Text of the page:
Relative Taxation of Debt and Equity

A Basic Corporate Let's discuss a simple hypothetical firm with the following parameters: Example

Investment Cost in Year 0 $200

Before-Tax Return in Year 1 $280

Before-Tax Net Return From Year 0 to Year 1 $80

Corporate Income Tax Rate (t) 30%

Appropriate Cost of Capital From 0 to 1 12%

Your goal is to understand the value of this firm under different tax regimes. 18 - 1.A. Hypothetical Equal Taxation and Capital Budgeting

This short section's If the firm faces the same tax rate, regardless of how it is financed, what is its value? In the unrea|istic tax version. real world, this assumption is entirely unrealistic. (Instead, only interest payments are tax-deductible). This scenario is useful only to show that investors care about after-corporate income tax returns, not about before-corporate income tax returns.

Taxes mean that the Under this tax regime, consider financing your firm entirely with equity. With $280 in before-after-ti^xc^erohan*"the tax earnings on the $200 investment, you have a "before corporate income tax" internal rate before-tax rate of of return of ($280 - $200)/$200 = 40%. But, with taxes to the tune of 30% on its net return return. of $80, Uncle Sam collects $24. Your firm's "post corporate income tax" net rate of return is therefore only ($256 - $200)/$200 = 28%.

Investors get a rate of Now hold your investors' other opportunities in the economy constant. What is the influence of a change in the corporate income tax that is applicable specifically only to your firm? From the perspective of your firm, you are a "price-taker" when it comes to raising capital. You are competing with many other firms for the capital of many competitive investors. Ultimately, these investors care only about the cash that you will return to them. Let us assume that firms of your risk-class (market-beta) must offer an after-corporate income-tax rate of return of E (fFM) = 12% to attract investors. (In this chapter, we again omit time subscripts if there is little risk of confusion.) How does this matter to the rate of return that your projects must generate?

return out of a black box.

Anecdote: Special Tax Breaks and Corporate Welfare

"Special Income Tax Provisions" are tax breaks enacted by Congress for specific activities, often on behalf of a single corporation. The special income tax provisions amounts are commonly estimated to be about $1 trillion a year—more than the total amount of federal discretionary spending! These provisions are a main reason why corporations—large corporations, really—have paid less and less in income taxes relative to the rest of the population and relative to other OECD countries. In 1965, corporate income taxes were 4.1% of U.S. GDP; in 2000, about 2.5%; in 2002, about 1.5%. And, for comparison to the 1.5% U.S. tax rate, in 2000, Germany's rate was 1.8%, Canada's rate 4.0%.

It would be wonderful if the low U.S. corporate income tax rate would attract businesses to locate into the United States and to create jobs. Alas, because the low effective corporate income tax rates come about through strange corporate tax shelters (often through relocation of headquarters into foreign countries), the United States often ends up with the worst of both worlds: both incentives for companies to move out of the United States and low corporate income tax receipts. The only president in recent history to buck the trend may have been Ronald Reagan, who slashed both the corporate income tax and the ability of companies to circumvent it. Source: "Testimony of Robert S. McIntyre" (, Director of "Citizens for Tax Justice."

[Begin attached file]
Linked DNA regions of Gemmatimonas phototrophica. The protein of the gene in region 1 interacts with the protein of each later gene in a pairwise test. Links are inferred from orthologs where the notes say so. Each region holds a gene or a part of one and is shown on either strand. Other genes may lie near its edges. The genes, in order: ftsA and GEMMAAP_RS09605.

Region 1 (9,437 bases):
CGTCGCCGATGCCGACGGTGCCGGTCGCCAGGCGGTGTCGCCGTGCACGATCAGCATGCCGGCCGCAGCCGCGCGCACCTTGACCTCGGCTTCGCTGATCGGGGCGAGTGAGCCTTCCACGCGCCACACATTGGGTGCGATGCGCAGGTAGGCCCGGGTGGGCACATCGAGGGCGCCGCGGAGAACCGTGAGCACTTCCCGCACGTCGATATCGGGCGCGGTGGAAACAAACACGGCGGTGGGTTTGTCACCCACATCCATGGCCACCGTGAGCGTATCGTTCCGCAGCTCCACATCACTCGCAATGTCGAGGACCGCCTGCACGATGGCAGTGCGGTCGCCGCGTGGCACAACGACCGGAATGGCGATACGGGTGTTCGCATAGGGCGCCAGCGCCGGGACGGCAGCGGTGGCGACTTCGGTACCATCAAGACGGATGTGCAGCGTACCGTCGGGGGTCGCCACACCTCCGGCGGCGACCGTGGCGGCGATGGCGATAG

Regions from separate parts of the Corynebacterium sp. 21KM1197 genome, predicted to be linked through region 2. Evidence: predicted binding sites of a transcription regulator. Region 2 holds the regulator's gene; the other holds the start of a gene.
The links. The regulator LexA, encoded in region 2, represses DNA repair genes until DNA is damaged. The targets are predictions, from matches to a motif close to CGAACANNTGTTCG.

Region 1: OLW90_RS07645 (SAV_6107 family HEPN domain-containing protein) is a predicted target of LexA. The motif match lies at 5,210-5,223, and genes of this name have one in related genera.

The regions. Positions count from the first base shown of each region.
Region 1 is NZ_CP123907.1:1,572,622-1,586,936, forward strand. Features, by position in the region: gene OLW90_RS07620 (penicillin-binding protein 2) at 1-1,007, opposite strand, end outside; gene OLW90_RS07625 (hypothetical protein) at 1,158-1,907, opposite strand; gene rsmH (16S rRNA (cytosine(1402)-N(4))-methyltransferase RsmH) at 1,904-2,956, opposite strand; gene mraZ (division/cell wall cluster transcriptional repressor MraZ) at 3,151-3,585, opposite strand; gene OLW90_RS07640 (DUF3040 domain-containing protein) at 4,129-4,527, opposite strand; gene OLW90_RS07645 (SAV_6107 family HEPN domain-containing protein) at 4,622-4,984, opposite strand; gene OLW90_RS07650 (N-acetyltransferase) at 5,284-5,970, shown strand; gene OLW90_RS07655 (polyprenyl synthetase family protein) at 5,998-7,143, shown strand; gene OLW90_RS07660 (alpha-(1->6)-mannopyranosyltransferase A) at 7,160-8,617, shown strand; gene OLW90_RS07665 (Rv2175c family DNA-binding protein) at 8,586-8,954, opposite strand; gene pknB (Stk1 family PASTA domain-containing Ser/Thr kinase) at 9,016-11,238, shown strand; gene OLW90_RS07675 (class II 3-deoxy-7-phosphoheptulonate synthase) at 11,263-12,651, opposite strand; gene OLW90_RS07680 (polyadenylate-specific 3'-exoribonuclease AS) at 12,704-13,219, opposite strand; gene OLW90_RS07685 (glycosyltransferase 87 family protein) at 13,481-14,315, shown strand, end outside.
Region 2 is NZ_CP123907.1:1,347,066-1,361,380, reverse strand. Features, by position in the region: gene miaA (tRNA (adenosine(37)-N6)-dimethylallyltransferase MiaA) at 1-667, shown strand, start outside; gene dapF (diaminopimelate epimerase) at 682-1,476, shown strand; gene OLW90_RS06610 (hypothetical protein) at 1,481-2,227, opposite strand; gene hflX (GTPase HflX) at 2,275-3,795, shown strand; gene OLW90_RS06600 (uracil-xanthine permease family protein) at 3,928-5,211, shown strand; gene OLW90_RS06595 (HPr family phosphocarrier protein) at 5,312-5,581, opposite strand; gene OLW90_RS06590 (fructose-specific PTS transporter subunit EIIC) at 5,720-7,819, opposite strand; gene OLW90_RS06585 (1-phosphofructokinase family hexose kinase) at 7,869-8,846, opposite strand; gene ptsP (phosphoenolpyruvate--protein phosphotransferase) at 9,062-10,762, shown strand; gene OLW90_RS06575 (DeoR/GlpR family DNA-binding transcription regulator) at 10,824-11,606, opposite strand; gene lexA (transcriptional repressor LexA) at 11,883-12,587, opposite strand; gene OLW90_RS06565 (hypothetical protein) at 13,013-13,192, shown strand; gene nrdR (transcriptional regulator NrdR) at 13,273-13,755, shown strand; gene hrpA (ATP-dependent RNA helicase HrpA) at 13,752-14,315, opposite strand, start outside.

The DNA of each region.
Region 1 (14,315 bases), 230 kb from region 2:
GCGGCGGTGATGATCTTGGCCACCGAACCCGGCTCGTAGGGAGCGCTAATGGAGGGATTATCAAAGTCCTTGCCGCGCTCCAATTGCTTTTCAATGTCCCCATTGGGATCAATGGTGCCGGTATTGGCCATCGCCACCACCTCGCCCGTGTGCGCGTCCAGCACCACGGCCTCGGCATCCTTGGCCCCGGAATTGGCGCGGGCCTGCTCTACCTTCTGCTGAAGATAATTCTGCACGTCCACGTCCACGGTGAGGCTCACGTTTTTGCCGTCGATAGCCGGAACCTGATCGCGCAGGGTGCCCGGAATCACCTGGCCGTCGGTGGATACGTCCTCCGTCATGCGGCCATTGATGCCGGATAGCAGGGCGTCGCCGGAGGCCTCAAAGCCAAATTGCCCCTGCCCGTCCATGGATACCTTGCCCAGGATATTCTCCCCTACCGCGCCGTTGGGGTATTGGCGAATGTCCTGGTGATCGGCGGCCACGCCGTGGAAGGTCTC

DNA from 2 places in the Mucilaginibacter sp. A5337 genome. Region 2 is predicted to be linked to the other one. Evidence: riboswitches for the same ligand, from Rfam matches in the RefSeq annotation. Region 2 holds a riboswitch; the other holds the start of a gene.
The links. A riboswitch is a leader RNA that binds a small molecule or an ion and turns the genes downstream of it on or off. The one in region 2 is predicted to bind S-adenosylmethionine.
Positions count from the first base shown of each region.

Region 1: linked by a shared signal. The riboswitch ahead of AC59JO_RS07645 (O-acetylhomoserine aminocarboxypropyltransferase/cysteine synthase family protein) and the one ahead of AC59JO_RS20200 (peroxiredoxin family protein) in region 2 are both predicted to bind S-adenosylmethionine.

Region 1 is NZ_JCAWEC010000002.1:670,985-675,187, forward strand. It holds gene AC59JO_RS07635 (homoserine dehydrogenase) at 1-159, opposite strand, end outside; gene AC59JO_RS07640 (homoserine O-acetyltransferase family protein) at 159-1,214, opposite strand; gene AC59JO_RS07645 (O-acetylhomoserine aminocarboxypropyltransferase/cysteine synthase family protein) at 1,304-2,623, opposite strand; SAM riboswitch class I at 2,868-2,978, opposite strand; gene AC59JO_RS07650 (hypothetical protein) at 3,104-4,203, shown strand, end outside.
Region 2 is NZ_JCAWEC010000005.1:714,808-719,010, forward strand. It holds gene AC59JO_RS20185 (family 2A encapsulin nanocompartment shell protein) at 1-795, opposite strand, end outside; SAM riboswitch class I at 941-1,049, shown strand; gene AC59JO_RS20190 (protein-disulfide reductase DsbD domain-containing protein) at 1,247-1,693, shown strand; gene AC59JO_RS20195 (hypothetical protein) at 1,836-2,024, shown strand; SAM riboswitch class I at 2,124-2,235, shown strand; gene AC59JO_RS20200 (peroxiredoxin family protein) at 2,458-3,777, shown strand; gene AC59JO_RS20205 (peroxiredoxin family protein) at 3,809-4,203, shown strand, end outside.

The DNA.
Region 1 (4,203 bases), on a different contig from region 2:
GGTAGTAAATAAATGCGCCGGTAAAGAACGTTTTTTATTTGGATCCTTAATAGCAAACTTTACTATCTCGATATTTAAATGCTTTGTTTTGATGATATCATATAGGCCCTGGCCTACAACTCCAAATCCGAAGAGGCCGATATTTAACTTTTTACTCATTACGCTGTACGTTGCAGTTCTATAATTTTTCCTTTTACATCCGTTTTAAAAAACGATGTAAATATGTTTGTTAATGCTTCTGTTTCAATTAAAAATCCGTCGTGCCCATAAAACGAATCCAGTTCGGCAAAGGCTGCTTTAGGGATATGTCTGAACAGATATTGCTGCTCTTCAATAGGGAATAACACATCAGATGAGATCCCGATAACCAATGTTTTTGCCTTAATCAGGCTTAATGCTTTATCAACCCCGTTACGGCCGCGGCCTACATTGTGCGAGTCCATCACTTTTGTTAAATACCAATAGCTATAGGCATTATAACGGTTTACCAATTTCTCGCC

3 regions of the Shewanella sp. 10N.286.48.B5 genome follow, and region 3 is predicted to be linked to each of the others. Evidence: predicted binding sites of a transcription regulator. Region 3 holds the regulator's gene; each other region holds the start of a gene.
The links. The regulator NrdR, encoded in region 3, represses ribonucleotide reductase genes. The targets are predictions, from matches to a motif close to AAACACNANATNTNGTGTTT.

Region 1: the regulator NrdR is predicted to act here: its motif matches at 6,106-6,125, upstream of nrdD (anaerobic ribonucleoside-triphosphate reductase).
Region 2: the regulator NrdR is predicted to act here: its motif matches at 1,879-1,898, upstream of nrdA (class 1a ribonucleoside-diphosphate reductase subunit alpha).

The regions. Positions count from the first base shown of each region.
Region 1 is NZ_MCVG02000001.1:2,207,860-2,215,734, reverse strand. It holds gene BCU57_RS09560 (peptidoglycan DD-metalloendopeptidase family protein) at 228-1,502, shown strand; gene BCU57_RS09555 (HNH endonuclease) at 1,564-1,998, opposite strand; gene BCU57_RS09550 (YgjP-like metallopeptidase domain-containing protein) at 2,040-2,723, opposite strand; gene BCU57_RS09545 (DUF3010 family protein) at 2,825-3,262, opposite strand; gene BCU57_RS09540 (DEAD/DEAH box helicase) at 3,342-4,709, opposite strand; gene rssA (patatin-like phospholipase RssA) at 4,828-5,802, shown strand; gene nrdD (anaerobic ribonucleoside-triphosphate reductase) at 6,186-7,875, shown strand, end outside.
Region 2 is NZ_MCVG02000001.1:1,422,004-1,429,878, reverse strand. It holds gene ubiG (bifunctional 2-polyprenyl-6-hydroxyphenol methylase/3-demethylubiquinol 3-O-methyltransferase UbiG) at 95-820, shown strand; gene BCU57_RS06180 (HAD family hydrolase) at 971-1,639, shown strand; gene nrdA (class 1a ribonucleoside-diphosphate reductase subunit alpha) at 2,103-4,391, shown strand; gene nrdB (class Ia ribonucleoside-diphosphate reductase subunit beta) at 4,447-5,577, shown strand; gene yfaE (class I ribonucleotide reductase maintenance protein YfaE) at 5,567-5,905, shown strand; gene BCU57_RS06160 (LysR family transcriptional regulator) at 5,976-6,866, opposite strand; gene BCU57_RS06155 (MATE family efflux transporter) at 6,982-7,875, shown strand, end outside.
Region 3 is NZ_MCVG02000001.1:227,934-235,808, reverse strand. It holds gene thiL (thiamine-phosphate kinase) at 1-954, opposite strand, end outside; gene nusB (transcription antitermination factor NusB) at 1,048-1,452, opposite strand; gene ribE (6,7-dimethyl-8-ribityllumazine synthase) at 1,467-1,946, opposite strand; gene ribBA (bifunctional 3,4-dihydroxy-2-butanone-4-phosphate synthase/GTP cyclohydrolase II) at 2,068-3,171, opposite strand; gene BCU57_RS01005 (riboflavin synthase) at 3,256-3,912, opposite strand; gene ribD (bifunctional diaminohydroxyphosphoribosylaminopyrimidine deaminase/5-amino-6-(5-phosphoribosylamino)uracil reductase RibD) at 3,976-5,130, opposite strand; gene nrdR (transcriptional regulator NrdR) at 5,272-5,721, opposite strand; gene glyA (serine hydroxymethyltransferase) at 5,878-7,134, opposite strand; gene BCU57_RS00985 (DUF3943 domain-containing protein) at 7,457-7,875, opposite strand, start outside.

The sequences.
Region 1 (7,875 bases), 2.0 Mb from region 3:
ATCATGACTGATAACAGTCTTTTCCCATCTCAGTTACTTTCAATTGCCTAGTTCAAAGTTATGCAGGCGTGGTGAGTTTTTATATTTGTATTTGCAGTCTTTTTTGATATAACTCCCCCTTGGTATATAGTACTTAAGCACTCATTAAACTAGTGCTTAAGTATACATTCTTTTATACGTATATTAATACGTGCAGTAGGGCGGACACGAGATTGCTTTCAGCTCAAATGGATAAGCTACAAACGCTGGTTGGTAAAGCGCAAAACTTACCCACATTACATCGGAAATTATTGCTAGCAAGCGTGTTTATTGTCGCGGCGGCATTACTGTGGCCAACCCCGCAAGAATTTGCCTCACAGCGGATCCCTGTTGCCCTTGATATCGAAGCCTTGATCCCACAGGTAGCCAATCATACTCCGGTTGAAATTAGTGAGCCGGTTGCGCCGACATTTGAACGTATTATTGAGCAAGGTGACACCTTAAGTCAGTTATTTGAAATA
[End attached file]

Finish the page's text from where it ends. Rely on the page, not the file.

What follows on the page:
Your investor-owners really do not care what happens inside the firm, only what your firm can pay them in the end. It is all the same to them

• if your projects earn 12% before-tax and you manage to avoid all corporate income taxes;

• or if your projects earns 24% but you have to pay half of it in corporate income taxes;

• or if your projects earn 600% of which 98% is confiscated by the government (1 + 600% ■ (1 - 98%) = 1 + 12%).

• or if your projects face a 30% corporate tax rate, and you earn 17.14% in before-tax rate of return in order to be able to offer investors 12% in actual rate of return. (Check this: an investment of $100 that turns into $117.14 has to pay Uncle Sam 30% in taxes on income of $17.14 for a total income tax of $5.14, which leaves the firm $112 to return to its investors after the corporate income tax is paid.)

The NPV formula is well equipped to handle corporate income taxes. However, as already explained in Chapter 6, you must calculate the present value using after-tax quantities in both the numerator and denominator. For example, the "$280 before-corporate-income-tax" firm, with its 12% required after-corporate-income tax cost of capital, has a PV of

Projects with more tax liability must create more value before tax to be on equal footing.

Investors demand a certain rate of return, regardless of how the firm gets there.

There are some simple mistakes you must avoid here. You cannot usually find the same result if you work with pre-tax cash flows and pre-tax required rates of returns. And you would definitely ge a very wrong result if you used post-tax expected cash flows and then compared them to a cost of capital obtained from investments that have not yet been taxed at the corporate level.

Q18.1 Assume a 30% corporate income tax. Show that a project that returns 17.13% pre-corporate income tax would have a negative NPV if it cost $100 today and if the appropriate after-tax cost of capital is 12%.

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